Knowledge to make your life better. If you have some free time, check out some of these links this weekend.
A detailed look at why some folks fear being stabbed more than being shot. It’s a very common, but scientifically baseless fear.
A medical study of criminal assaults taking place between 1960 and 1999 found that firearms attacks have a 5.4% lethality rate. Knife attacks have a 1.1% lethality rate.
Part Two of the series contains useful info as well.
I get lots of questions about the RATS tourniquet in my medical classes. As it has not been approved, by JSOC, I generally tell students to avoid it. Here is the first published research from an independent source that shows the CAT tourniquet is superior to the RATS. This study shows a comparison between a CAT tourniquet and two different improvised tourniquets (using either bandanna or triangular bandage). The improvised tourniquets were less than impressive. There are also counterfeit RATS showing up online. Stick with the CAT or SofT-T. Thanks to Ian Wendt of Special Circumstances Inc for digging up this research.
On another medical note, your new angiocath will not relieve a tension pneumothorax.
Ever wonder how credit card thieves get your number and security code? This article explains the process.
Some decent advice for handling the active killer threat.
I hope none of my readers are stupid enough to rely on a single shot .223 or 7.62 x 39mm DERRINGER for self protection. If you do carry one of these abortions, please look at the gel testing. Both calibers show a miserable performance out of a 1″ barrel. When a 40 grain .223 bullet doesn’t either expand or fragment, we call that a “clue.”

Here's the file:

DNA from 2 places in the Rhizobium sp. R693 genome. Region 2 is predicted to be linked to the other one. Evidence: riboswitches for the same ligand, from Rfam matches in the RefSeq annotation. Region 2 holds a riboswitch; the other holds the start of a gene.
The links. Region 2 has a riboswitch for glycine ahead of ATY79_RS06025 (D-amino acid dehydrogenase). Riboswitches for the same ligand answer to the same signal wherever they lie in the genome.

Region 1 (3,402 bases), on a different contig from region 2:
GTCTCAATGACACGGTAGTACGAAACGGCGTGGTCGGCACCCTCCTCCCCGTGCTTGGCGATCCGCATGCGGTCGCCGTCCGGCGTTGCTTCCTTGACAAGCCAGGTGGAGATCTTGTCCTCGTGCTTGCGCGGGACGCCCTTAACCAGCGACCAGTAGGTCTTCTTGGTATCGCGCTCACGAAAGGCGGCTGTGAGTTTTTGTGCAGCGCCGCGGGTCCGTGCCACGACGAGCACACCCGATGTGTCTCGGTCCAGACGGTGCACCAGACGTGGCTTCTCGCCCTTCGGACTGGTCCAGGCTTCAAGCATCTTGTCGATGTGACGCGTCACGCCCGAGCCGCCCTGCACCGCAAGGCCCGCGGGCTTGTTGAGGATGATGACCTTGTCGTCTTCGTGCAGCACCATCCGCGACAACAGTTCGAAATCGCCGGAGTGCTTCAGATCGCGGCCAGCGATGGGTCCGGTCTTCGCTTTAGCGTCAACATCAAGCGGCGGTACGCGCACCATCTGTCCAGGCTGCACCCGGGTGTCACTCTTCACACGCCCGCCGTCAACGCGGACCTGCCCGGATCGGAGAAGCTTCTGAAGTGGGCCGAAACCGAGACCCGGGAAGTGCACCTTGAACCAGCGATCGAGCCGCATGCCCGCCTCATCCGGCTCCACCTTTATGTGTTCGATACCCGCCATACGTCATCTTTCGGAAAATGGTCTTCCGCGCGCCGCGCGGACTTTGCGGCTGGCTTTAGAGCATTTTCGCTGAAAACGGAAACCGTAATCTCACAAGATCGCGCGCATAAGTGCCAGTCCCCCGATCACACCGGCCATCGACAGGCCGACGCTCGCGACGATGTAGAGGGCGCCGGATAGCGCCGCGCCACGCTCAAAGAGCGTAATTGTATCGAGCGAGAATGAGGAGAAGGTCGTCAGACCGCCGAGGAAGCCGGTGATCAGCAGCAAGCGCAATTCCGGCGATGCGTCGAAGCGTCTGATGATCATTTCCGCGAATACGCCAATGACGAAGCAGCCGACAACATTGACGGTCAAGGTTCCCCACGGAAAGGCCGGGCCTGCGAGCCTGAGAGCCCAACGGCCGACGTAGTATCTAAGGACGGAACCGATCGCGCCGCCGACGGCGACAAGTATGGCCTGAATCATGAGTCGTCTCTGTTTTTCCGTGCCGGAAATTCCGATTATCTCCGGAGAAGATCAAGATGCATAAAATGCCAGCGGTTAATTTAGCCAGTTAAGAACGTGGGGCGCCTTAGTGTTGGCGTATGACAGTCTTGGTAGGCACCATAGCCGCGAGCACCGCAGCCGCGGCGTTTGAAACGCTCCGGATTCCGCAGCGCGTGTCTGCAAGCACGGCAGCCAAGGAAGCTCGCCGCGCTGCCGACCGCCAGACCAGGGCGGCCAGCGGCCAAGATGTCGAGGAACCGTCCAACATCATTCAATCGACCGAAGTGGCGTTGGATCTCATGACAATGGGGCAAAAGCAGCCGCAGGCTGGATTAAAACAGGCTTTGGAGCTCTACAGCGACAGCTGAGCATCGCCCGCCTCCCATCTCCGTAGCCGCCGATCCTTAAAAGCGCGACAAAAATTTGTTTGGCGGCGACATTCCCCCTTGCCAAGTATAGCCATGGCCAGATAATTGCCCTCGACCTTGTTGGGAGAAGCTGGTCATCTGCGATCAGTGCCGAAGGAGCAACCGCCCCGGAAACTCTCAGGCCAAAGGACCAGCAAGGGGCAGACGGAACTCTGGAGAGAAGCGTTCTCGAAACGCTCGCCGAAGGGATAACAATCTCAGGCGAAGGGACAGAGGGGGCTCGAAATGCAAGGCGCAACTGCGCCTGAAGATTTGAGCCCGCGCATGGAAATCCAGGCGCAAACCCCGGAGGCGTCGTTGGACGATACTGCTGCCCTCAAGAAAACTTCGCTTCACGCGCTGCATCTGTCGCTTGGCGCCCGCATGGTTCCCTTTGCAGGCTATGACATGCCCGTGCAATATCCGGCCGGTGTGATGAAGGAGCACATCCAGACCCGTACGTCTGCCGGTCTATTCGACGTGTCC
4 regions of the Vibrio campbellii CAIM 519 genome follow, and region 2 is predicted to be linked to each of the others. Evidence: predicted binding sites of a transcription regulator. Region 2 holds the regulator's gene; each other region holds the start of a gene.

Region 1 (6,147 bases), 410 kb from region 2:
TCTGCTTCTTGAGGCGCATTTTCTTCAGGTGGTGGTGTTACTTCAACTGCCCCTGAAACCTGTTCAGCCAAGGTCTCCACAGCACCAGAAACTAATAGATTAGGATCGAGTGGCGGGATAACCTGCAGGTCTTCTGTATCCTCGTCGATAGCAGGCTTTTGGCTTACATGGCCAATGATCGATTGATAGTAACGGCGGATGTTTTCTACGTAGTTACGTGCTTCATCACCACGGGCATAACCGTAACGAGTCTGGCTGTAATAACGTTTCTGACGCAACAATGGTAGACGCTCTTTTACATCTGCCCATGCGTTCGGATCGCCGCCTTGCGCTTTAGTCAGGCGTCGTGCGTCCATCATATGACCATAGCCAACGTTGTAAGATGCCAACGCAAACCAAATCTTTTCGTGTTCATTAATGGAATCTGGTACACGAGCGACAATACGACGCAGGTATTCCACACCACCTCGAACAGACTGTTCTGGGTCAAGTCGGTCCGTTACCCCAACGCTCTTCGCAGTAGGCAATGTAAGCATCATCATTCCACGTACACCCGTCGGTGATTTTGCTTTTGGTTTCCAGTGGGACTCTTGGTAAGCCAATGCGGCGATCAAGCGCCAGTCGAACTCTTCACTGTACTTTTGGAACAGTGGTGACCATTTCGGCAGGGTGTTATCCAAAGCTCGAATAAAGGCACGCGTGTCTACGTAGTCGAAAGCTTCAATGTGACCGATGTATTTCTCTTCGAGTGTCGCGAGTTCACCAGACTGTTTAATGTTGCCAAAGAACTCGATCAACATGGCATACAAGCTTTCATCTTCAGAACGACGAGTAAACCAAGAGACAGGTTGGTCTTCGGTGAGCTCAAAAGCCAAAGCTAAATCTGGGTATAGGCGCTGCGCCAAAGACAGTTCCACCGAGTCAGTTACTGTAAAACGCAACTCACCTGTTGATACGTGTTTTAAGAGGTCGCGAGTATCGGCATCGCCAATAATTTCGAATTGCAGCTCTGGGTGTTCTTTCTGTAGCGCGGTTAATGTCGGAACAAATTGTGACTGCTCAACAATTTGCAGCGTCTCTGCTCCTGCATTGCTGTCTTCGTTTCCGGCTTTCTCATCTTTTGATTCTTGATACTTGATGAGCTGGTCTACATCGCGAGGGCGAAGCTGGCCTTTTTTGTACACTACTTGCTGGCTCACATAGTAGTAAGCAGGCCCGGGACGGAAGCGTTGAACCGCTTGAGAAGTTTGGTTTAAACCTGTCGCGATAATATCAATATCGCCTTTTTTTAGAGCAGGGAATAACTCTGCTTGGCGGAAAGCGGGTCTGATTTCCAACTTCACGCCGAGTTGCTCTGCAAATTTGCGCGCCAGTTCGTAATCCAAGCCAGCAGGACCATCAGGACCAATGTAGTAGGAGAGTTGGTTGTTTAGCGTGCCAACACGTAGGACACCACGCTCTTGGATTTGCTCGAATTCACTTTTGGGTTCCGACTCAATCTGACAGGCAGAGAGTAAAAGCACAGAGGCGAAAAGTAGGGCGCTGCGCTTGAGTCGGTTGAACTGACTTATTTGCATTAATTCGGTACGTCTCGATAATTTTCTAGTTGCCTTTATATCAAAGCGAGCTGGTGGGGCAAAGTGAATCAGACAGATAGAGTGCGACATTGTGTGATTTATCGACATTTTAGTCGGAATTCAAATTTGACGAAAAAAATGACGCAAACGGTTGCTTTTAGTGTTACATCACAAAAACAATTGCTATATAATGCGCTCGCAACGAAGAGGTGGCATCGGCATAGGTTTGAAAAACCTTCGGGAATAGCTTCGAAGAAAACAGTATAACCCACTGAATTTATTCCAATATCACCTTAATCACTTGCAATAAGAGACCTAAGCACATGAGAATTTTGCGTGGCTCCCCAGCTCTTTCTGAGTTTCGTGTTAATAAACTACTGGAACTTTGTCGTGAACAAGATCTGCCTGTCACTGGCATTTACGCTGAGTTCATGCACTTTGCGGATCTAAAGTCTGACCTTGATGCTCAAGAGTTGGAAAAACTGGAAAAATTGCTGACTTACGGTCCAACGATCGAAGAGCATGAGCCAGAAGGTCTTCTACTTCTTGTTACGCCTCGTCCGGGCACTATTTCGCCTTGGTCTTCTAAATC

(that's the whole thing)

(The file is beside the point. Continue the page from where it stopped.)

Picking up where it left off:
I haven’t seen this kind of negligent discharge before. Check your dummy rounds!
Shooting advice for the ladies written by a female Gunsite Instructor.
“The more I train, the more I think that a good student is not the dutiful one who goes deeply down the path of a particular methodology with a specific instructor. A good student is an educated one, who makes wise and practical decisions about what works for them within their specific capabilities, goals, and environment.”
“This is not the kind of advice many gun owners want to hear. It runs against the gut feeling many of us have that bad people should not be allowed to get away with doing bad things to good people. Owning or carrying a gun can be an act of defiance in the face of evil. It’s our way of saying, “We will not cower. We will resist.”
But in the real-world, the fact remains that self defense is about “defense” against aggression or threat. So the goal of self defense is to remain unharmed, not necessarily to shoot the bad guy.
Don’t misunderstand the point here. If you honestly believe you’re in danger of death or great bodily harm, and that using a firearm is the only way to survive, by all means shoot until the threat is neutralized. But also remember that shooting isn’t the goal. It’s merely one option to achieve your real goal, which is to live another day.”
Tom’s monthly newsletter is always a good read.
A fast paced shooting drill to try. For another drill, check out Ed Head’s (former Gunsite Rangemaster) Extended Range Handgun Drill.
Have you considered what you might do if you were attacked while holding your baby? For another issue regarding children, have you thought about Bugging Out With a Baby?
A good list of recommendations for seeking additional training. I know most of these guys and they are all quality trainers.
Have you ever trained to recover a dropped weapon? Hock has some good advice here.
Marcus Wynne shares some thoughts about why people perform sub-optimally under pressure.
Samuel Hayes discusses the Tennesse v. Garner case with regards to shooting fleeing felons.
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